Editor’s Note: This is part two of a two-part series on developing strong leadership in fire and EMS departments.
Our examination of the keys to developing strong leadership in fire departments takes us to the work of Kouzes and Posner. In their work, the two described five leadership practices successful leaders have in common.„
The first of these practices is known as challenging the process. Those who lead others to greatness seek challenge, are pioneers, and are willing to take risks. They are “brave enough to fail” and are willing to learn from their mistakes. This concept relates very well to the fire service, as it is a dynamic discipline.„
Leaders need to not only be receptive to new concepts; they must also seek them out. Then they must be brave enough and smart enough to implement these concepts. New ideas may come from members, other fire departments and even other industries. All too often service leaders are so narrowly focused that the answers to their problems often lie undiscovered within arm’s reach.
Good leaders choose to lead because they have a vision of how thingsshouldbe and seek to inspire others with that shared vision. Reaching high goals requires the work of the total organization, and this vision needs to be effectively and enthusiastically communicated to employees.„
Without effective communication, employees won’t know why you are asking them to work so hard. “”You can’t light a fire with a wet match”” is an old Texas expression that is as relevant in describing the importance of inspiring a shared vision as it is on the prairie. The flames will not be lit in the hearts of the members unless they’re reflected in those of their leaders. Many members serve not for the money, but for the satisfaction and reward of helping others in their time of need.
‘You can’t light a fire with a wet match’
Successful leaders realize that obtaining high performance requires the total team to be productive. Encouraging collaboration and developing a sense of ownership in all members helps the team take its performance to new heights.„
Blanchard’s “walk your talk” or Kouzes and Posner’s “model the way” both carry the same meaning for excellent service leaders. Just because someone holds a leadership position does not automatically mean his employees will respect him. And without respect, the leader’s vision„ƒ no matter how laudable„ƒ is not likely to be implemented by the workers. Respect comes when workers see their leaders living up to their commitment and dedication to the high ideals of service.„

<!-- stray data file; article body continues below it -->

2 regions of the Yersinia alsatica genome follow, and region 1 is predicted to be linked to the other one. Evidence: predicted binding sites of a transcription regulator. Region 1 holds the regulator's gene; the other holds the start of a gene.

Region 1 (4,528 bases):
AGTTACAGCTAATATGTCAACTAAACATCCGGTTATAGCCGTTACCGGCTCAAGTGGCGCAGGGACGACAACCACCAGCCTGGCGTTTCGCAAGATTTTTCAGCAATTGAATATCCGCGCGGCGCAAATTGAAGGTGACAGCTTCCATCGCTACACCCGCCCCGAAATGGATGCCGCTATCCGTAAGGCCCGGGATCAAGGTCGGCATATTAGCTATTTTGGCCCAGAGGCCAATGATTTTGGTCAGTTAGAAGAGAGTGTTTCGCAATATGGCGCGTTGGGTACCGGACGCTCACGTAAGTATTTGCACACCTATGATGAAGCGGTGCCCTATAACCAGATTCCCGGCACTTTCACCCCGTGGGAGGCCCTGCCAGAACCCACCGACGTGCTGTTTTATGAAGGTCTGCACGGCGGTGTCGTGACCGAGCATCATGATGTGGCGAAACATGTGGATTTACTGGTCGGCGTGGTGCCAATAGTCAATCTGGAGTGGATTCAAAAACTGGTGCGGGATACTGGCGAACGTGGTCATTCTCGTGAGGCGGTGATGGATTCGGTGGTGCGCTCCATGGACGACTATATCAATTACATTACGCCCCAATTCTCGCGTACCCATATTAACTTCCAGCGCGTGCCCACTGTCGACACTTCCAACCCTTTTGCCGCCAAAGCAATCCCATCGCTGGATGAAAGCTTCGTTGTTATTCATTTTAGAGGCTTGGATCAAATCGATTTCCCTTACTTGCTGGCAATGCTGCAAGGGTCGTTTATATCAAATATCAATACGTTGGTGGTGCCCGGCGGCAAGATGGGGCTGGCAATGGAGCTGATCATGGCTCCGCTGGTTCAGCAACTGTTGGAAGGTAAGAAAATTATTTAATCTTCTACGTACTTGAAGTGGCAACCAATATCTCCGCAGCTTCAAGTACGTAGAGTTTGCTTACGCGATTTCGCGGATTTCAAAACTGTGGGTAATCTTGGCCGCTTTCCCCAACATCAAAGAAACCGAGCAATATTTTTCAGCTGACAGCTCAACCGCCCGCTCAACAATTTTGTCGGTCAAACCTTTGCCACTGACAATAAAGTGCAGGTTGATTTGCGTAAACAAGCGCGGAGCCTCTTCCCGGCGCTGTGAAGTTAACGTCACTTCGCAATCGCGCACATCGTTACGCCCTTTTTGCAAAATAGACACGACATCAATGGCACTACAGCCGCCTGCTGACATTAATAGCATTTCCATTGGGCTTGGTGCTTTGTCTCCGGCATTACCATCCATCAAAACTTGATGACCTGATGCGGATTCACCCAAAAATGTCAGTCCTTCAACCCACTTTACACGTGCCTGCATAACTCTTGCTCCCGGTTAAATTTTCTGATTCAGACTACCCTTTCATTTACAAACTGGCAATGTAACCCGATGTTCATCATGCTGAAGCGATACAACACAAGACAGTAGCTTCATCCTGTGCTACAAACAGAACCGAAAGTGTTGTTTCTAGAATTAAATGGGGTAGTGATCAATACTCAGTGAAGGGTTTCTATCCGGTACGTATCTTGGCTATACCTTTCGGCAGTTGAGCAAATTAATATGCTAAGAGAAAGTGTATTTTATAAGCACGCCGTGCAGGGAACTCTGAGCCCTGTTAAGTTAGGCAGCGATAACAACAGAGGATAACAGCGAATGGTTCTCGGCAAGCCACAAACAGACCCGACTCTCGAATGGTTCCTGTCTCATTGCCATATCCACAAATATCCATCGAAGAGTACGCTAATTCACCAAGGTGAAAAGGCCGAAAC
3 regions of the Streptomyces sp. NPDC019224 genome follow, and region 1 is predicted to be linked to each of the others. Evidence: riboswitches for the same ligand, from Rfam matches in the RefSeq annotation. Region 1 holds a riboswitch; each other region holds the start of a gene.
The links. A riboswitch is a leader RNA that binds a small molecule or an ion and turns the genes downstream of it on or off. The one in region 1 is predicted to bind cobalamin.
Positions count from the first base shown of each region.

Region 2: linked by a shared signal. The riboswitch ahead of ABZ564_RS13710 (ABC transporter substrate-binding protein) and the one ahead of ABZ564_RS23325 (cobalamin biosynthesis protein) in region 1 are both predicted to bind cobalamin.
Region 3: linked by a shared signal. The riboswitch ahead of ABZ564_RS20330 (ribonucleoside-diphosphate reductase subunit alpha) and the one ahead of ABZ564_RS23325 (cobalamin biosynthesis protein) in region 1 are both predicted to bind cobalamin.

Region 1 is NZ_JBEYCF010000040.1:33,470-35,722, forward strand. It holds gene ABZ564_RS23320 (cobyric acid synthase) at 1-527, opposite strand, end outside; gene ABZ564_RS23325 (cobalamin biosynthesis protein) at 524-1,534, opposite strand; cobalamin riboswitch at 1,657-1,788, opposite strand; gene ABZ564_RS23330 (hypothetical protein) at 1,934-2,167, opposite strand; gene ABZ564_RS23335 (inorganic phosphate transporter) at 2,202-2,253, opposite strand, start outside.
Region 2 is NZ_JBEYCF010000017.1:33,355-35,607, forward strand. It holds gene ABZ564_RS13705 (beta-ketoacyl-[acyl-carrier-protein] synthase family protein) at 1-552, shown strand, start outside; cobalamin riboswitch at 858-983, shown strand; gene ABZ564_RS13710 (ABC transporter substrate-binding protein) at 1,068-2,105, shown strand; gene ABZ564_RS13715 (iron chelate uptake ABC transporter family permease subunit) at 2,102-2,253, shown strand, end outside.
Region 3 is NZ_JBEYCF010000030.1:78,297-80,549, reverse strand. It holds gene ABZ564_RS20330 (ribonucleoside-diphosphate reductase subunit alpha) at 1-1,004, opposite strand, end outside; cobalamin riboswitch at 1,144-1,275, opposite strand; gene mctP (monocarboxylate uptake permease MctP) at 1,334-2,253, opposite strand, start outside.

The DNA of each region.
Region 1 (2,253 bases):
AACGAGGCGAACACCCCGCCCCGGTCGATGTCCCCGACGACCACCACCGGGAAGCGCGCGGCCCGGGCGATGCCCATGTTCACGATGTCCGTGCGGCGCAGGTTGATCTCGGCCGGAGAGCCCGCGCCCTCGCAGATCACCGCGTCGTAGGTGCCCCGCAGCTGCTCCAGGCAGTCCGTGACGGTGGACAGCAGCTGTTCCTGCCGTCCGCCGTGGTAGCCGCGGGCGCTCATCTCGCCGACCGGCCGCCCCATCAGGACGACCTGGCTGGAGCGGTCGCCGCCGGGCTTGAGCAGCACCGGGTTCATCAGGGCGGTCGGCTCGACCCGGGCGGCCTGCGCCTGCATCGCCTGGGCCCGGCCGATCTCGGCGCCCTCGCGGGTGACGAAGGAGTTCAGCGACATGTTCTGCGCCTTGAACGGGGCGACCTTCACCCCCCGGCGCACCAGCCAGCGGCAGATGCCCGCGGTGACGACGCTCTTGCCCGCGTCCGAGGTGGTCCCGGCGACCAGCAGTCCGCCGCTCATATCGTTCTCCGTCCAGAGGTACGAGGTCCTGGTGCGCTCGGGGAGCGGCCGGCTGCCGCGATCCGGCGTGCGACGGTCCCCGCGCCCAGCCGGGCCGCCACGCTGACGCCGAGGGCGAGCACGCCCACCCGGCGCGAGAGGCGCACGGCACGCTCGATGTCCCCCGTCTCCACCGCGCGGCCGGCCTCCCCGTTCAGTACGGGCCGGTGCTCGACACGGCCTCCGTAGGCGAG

Blanchard, Kouzes and Posner share another common leadership belief: celebration. Blanchard and his fellow company workers celebrate “every chance they get.” Kouzes and Posner call this “encouraging the heart.” The point is good leaders deliver genuine acts of caring for their members when they accomplish something. Celebration in some services is limited to an annual recognition banquet. Surveys indicate that these annual banquets are not very useful in stimulating teamwork.„
Great leaders discover and invent interesting and meaningful ways to celebrate an organization’s accomplishments in a timely manner. Something as simple as a sincere pat on the back or a handwritten note can be powerful. Celebrations need not be elaborate or expensive when they come from the heart of a leader who appreciates dedication and contribution.
In summary, successful leaders constantly look for new methods and ideas, inspire others with a clear vision, empower and include everyone and acknowledge contributions of their employees. These practices do not require huge budget outlays; they merely require commitment, clarity, vision, and time. Every member deserves quality leadership, and the survival of some departments will depend upon it.
What followers expect & admire